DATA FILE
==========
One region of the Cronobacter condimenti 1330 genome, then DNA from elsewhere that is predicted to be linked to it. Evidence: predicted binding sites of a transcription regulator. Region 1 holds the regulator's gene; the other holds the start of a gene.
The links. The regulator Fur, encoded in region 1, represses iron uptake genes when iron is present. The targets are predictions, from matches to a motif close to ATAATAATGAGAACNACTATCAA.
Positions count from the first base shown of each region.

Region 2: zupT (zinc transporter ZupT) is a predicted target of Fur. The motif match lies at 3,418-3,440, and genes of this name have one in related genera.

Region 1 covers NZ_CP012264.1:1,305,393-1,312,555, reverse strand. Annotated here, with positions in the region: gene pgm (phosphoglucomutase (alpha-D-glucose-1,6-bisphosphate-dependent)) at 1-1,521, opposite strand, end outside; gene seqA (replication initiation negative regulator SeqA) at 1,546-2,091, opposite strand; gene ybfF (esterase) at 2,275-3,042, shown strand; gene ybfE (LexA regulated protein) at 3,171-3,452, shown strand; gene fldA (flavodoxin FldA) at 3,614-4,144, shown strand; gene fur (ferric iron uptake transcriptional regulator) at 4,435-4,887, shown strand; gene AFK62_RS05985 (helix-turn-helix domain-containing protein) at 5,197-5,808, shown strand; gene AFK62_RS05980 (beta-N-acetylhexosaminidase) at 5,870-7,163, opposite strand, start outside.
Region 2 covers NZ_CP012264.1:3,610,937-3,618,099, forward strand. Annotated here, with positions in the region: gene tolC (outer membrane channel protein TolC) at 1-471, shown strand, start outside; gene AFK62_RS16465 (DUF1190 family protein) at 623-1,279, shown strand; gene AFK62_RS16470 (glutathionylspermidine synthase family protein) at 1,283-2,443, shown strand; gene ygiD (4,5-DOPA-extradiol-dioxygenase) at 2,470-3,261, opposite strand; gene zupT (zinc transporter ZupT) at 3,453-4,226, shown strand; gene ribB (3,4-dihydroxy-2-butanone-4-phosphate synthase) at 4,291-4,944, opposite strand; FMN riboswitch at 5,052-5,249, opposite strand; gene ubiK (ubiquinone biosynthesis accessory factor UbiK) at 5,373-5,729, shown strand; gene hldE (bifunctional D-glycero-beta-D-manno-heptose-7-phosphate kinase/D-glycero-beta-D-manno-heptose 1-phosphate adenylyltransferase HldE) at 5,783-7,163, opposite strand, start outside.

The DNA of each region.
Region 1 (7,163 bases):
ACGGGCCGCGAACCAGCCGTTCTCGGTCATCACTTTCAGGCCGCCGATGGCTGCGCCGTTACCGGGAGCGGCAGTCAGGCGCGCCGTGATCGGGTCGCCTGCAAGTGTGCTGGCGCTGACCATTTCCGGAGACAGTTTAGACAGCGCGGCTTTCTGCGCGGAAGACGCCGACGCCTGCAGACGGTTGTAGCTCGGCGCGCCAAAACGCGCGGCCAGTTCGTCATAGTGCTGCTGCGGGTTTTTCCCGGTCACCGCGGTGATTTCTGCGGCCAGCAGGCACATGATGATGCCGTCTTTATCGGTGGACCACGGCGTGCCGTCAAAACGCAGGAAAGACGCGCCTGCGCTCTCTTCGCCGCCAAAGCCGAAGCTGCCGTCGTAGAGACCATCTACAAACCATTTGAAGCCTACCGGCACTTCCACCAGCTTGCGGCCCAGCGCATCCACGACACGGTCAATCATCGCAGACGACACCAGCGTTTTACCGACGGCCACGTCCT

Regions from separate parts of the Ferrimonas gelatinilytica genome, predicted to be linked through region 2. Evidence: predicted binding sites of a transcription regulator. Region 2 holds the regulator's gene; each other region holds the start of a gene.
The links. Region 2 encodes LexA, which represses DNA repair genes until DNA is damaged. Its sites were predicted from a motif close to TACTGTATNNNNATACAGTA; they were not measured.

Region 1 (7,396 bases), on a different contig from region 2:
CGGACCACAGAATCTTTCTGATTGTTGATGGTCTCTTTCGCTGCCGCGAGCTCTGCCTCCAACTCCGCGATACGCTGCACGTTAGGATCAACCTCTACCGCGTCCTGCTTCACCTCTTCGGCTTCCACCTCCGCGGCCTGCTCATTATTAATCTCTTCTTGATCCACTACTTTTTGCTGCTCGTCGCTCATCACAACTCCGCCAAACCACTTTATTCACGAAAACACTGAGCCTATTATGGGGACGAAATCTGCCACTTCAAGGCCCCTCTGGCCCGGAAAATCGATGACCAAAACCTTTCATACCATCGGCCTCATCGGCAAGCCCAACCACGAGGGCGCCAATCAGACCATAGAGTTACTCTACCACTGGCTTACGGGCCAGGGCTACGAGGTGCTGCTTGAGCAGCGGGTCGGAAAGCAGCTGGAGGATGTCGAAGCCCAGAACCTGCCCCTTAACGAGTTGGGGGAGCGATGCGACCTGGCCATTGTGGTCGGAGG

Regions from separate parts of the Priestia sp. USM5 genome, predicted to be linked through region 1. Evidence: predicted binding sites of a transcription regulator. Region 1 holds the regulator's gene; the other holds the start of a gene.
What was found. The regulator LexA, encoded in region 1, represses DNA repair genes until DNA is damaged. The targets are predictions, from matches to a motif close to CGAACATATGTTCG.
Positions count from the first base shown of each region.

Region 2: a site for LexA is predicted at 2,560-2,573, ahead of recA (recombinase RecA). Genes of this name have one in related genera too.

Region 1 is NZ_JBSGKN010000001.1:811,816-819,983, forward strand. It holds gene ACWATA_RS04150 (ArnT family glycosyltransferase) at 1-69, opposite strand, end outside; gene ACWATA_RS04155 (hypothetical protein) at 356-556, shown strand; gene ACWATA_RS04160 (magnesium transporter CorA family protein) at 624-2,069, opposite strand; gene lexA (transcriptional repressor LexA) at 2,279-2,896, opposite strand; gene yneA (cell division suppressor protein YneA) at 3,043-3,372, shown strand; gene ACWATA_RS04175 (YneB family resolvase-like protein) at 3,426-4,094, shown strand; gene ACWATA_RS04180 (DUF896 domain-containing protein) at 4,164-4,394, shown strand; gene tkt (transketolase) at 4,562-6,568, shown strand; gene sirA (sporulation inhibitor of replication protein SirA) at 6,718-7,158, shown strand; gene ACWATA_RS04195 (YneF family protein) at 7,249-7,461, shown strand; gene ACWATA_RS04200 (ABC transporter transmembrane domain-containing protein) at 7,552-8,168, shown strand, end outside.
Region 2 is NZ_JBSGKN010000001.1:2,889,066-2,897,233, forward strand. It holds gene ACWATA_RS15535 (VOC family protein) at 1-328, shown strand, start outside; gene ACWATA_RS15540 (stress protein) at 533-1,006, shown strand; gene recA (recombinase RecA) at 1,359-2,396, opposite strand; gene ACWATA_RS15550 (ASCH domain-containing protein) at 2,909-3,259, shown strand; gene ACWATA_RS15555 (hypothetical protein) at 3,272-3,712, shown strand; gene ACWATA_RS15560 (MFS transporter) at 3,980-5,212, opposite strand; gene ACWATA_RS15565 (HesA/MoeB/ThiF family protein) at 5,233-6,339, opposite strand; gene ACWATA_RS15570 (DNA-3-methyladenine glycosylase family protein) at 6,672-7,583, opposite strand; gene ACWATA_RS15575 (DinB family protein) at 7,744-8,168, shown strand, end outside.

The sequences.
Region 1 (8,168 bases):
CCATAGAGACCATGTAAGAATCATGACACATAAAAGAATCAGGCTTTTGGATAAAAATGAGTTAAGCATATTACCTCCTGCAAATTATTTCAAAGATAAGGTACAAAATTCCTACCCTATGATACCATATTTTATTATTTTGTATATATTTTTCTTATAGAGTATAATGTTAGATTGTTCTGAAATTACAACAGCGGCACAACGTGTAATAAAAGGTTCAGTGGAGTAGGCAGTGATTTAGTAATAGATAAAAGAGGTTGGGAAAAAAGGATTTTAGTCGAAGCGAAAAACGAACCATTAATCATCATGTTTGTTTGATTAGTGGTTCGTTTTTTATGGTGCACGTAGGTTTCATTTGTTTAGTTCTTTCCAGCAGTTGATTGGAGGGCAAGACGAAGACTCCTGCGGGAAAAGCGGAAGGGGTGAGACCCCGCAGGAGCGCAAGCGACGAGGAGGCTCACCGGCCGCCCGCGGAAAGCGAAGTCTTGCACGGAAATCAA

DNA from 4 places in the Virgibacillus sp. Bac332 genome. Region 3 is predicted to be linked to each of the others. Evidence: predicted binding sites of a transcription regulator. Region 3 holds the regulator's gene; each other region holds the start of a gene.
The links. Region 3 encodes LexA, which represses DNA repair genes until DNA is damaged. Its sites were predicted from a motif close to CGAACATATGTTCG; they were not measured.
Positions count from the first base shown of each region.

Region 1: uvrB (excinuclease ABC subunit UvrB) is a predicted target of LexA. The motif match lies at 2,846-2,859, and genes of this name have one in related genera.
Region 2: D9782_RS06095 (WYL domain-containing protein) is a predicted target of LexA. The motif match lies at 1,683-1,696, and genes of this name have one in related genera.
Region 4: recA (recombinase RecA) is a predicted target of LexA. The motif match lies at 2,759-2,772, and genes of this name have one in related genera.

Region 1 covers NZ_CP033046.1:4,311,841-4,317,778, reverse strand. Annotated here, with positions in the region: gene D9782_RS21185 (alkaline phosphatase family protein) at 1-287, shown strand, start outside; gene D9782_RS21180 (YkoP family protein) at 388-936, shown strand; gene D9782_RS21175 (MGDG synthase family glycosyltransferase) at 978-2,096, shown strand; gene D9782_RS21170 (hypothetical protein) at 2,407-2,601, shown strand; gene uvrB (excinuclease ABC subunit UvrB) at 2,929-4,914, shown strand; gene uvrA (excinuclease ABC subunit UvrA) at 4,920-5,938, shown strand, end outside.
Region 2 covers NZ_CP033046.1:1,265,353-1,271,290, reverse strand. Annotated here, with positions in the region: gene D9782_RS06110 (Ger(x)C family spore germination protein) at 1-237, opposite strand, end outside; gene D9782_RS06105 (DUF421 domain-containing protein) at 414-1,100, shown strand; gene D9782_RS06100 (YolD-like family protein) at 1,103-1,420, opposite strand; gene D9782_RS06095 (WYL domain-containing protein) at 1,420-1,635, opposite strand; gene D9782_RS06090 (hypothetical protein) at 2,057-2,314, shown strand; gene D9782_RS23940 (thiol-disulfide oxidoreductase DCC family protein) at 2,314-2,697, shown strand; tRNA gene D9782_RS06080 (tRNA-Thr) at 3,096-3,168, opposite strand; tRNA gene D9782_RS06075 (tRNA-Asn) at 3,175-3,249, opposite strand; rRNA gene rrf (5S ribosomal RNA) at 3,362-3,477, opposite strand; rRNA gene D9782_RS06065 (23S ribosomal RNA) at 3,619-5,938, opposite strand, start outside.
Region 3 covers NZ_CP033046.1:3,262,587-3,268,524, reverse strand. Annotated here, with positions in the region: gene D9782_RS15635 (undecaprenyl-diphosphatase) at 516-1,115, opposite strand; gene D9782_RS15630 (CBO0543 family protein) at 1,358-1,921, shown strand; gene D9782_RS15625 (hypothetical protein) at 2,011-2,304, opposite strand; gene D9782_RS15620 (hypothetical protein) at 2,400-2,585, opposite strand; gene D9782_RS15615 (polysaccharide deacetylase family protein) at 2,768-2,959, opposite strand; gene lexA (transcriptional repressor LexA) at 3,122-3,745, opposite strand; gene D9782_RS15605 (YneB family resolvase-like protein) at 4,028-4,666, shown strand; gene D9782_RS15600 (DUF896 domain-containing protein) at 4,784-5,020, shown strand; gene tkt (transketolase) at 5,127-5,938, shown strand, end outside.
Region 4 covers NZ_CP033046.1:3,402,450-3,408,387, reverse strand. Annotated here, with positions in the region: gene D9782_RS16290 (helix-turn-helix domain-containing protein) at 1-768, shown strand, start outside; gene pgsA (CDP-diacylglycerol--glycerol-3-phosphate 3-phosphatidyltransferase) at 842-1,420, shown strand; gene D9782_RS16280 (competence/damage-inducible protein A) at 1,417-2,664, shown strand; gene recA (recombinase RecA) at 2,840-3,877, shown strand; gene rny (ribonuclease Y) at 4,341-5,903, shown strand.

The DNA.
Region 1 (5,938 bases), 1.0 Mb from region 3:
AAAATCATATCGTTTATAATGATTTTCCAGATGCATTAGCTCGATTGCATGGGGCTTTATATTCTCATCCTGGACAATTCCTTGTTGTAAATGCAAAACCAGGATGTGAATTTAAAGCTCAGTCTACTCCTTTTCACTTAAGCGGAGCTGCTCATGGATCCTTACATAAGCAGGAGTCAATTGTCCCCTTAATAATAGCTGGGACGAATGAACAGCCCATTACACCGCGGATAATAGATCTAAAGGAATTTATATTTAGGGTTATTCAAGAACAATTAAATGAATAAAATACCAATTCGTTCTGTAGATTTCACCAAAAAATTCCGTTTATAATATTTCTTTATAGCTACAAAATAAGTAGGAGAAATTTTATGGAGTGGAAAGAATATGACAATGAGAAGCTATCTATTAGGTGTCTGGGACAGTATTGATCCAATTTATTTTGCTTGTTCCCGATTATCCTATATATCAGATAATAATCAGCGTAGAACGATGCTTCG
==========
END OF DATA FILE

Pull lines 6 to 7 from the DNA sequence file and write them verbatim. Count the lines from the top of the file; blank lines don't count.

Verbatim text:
Region 2 covers NZ_CP012264.1:3,610,937-3,618,099, forward strand. Annotated here, with positions in the region: gene tolC (outer membrane channel protein TolC) at 1-471, shown strand, start outside; gene AFK62_RS16465 (DUF1190 family protein) at 623-1,279, shown strand; gene AFK62_RS16470 (glutathionylspermidine synthase family protein) at 1,283-2,443, shown strand; gene ygiD (4,5-DOPA-extradiol-dioxygenase) at 2,470-3,261, opposite strand; gene zupT (zinc transporter ZupT) at 3,453-4,226, shown strand; gene ribB (3,4-dihydroxy-2-butanone-4-phosphate synthase) at 4,291-4,944, opposite strand; FMN riboswitch at 5,052-5,249, opposite strand; gene ubiK (ubiquinone biosynthesis accessory factor UbiK) at 5,373-5,729, shown strand; gene hldE (bifunctional D-glycero-beta-D-manno-heptose-7-phosphate kinase/D-glycero-beta-D-manno-heptose 1-phosphate adenylyltransferase HldE) at 5,783-7,163, opposite strand, start outside.

The DNA of each region.